CSSD working group Precision Medicine: Ethics, Politics and Culture presents "Ask but Don’t Tell: The Stubborn Alienation of Research Participants in the Twenty-first Century," a talk by Dr. Misha Angrist (Duke University).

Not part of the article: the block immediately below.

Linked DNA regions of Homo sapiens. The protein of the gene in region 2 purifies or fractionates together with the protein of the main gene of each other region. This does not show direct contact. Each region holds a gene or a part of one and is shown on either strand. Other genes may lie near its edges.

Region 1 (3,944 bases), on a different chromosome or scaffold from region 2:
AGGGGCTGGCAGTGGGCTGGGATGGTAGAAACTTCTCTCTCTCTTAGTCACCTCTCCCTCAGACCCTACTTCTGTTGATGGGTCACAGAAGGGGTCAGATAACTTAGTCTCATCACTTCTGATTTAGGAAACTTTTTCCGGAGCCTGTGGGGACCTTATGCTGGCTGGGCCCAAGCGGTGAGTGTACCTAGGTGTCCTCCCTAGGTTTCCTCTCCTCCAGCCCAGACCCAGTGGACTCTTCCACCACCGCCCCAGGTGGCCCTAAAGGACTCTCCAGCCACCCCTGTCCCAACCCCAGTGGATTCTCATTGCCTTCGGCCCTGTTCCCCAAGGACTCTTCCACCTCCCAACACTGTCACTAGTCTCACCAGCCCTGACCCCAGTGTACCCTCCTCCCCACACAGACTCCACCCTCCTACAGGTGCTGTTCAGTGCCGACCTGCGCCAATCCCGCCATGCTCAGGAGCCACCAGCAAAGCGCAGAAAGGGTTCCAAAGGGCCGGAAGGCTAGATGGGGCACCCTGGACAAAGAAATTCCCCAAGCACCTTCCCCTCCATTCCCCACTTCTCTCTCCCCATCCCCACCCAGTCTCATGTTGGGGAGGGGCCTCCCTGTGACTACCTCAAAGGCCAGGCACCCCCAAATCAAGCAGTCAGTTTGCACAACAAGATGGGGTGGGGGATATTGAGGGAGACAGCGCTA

"I would like to think that if somebody does a test on me or my genes, that that's mine..." President Obama's empathetic words to a White House gathering celebrating the launch of the Precision Medicine Initiative were spoken in early 2016, but somehow they already feel like something from a distant fever dream. Meanwhile there's a lot going on - the steady march of Big Data; ascendant science denialism; a reproducibility crisis marked by sometimes-bitter recriminations; mistrust of big pharma; and, not least, the ambitious recruitment of large cohorts of research participants. The latter has been accompanied by much rhetoric about "engagement" and "empowerment." But with apologies to Gertrude Stein, how much there is there? Might this hot mess of a moment present an opportunity to truly challenge longstanding asymmetry of power between researcher and participant?